Florida lawmakers propose targeting drag queen performances where children are present

Members of the Central Florida drag community are stepping into the spotlight to voice their opposition after state lawmakers file two bills targeting their performances.

"I think that they're tired of seeing us with our freedom and our happiness while they're at home miserable," drag queen Angelique Young said..

The identical Florida House and Senate bills, entitled "Protection of Children," go after hotels and restaurants that allow children to attend what the bills call "an adult live performance."

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While drag isn't mentioned by name, the bills define the performances as depicting or simulating nudity, sexual conduct or excitement, or "the lewd exposure of prosthetic or imitation genitals or breasts."

"Adult entertainers should not be performing for children. Period. Full stop," State Rep. Randy Fine, a Republican representing part of Brevard County, said.

The bills would give the state the power to fine a restaurant or hotel hosting an adult live performance where children are present. 

They could face a $5,000 fine for the first violation and a $10,000 fine for the second violation. The state would also have the power to suspend or revoke their licenses.

Parents, too, could face up to a $1,000 fine or a year behind bars for bringing their child to one of these performances.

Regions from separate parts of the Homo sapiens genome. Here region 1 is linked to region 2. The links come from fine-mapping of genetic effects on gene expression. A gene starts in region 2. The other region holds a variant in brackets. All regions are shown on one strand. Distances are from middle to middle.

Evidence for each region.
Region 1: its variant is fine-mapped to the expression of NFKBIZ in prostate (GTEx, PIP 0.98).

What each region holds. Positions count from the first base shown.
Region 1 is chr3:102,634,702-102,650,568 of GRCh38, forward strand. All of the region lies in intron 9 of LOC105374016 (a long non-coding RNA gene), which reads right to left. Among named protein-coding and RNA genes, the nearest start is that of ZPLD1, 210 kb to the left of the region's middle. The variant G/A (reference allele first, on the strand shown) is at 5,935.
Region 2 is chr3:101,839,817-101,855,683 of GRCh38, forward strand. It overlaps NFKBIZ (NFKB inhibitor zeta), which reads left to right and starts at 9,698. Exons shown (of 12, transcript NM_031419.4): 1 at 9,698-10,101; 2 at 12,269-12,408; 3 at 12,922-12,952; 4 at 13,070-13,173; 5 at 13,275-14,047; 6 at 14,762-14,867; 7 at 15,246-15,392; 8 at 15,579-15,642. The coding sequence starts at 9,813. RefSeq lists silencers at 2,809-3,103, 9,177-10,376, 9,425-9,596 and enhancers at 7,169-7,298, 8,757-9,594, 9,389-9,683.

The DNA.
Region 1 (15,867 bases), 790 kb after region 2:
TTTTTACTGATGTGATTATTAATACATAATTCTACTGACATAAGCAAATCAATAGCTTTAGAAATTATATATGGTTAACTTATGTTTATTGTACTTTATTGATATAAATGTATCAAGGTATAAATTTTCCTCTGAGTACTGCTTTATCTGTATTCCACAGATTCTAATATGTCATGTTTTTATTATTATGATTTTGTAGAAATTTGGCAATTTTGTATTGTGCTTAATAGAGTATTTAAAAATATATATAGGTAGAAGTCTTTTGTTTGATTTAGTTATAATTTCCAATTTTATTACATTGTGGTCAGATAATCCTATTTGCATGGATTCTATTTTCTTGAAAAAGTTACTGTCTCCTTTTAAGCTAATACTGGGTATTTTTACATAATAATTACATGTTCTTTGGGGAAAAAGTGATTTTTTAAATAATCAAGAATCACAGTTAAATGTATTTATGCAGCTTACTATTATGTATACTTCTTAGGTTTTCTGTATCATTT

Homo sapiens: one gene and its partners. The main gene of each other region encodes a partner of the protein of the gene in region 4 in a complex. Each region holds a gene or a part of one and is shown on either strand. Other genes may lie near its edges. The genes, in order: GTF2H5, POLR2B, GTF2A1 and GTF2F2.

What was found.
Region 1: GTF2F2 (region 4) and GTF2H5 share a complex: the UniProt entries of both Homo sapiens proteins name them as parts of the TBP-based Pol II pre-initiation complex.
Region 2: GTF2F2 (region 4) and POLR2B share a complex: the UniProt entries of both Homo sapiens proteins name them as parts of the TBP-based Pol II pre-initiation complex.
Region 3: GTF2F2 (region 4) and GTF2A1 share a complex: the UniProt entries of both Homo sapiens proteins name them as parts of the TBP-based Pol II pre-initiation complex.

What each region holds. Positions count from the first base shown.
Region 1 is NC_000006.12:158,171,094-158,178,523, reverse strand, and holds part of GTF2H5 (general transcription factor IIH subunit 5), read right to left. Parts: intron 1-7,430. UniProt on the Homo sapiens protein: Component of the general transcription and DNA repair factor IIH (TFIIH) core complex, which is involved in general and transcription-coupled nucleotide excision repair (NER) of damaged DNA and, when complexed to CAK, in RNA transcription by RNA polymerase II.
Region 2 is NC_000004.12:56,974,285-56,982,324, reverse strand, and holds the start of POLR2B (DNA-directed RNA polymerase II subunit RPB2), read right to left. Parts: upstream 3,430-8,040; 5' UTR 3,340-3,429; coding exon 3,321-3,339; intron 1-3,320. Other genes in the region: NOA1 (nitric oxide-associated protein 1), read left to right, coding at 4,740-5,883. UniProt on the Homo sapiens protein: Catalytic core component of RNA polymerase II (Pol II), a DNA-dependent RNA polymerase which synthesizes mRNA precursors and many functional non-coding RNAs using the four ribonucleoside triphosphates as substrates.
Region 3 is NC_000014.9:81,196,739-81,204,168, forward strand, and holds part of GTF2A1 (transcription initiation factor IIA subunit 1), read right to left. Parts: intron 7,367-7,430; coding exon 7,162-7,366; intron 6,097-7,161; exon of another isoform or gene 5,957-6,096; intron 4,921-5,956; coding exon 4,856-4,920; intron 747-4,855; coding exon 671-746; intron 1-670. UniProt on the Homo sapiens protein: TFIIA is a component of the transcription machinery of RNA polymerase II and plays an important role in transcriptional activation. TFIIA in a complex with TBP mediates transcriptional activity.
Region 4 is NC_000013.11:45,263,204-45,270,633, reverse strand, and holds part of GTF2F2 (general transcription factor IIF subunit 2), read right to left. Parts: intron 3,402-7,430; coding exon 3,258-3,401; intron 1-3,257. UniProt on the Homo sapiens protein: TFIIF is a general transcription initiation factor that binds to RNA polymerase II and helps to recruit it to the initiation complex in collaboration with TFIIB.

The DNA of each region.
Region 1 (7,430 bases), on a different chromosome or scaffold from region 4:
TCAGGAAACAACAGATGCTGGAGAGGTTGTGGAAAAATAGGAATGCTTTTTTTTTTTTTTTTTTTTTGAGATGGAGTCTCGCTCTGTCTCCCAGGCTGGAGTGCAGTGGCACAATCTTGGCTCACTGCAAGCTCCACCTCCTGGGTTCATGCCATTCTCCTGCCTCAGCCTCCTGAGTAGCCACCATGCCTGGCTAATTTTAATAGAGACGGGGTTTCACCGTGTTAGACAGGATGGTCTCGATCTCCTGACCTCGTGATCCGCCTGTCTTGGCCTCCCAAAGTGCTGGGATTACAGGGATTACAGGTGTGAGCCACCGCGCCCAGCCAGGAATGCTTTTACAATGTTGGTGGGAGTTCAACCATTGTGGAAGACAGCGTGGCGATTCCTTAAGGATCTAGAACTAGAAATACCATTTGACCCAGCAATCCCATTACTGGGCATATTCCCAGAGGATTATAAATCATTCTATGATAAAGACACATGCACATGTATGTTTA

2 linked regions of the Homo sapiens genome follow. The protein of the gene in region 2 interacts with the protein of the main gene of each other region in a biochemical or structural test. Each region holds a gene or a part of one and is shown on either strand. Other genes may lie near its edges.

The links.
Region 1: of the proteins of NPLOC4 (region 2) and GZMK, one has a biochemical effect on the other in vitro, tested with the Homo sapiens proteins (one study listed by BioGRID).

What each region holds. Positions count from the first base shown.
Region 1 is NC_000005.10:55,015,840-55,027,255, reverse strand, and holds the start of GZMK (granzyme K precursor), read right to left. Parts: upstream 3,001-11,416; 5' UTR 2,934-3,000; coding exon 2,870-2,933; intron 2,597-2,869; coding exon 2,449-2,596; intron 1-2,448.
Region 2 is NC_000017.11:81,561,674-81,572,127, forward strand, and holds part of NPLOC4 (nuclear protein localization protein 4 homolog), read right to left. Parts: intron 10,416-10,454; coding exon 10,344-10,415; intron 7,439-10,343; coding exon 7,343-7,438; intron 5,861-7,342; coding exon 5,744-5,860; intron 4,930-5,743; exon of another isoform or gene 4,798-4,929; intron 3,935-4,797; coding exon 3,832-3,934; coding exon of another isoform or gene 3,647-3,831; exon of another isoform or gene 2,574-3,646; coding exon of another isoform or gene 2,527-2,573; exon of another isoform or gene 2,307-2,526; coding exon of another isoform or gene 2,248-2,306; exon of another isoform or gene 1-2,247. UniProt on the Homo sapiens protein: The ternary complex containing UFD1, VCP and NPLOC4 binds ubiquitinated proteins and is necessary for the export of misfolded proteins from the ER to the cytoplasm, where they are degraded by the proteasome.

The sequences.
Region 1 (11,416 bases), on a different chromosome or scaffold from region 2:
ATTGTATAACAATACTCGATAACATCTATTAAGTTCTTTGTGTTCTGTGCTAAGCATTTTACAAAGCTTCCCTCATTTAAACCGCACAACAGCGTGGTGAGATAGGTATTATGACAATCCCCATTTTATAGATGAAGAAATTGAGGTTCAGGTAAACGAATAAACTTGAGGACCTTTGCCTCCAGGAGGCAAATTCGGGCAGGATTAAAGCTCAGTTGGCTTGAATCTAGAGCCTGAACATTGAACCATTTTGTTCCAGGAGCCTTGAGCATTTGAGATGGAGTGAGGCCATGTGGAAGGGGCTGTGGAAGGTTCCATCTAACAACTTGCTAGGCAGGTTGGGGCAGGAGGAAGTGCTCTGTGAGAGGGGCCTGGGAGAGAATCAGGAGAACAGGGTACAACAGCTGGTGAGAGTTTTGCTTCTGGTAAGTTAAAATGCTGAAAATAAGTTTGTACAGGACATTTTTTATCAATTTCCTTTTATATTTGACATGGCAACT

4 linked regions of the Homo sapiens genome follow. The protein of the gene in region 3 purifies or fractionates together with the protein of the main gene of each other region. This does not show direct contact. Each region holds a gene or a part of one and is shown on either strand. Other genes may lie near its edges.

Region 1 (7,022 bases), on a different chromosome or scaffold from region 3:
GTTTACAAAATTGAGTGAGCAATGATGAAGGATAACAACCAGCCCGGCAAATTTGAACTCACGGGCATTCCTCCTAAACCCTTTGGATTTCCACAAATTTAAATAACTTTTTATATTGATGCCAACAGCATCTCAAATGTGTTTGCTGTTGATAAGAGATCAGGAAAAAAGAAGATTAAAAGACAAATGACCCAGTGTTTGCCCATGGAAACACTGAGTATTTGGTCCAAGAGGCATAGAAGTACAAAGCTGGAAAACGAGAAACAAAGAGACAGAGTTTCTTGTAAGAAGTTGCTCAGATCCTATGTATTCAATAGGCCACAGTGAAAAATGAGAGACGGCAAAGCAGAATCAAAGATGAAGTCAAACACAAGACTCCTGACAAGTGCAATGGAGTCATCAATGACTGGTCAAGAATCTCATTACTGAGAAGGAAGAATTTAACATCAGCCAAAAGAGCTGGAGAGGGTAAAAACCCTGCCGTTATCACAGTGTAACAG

"Whether they're gay or straight, whether they're dressed like their actual gender, or they're dressed like another one, it's just not appropriate. And in Florida, we're not going to put up with it," Fine said.

Fine, a sponsor of the House bill, says the bills don't target drag shows where only adults are present. Instead, they go after events like drag brunch or "drag queen storytime."

"There's no such thing as a family-friendly drag show. We're going to make that clear in the state of Florida," he said.

Young and her colleagues say the state lawmakers in support of these bills have it all wrong and the community shouldn't be punished for the mistakes of a few.

"Our brunch shows and our storytimes are meant to help educate children and help them have a good experience for creativity. They're not meant to expose them to nudity or things like that," Young said. "I think that this is not at all about children. This is about quieting and silencing and taking away rights that they don't frankly have the right to do."

Fine tells FOX 35 News the content of the bills could change as they progress through different committees once the legislative session begins on Tuesday.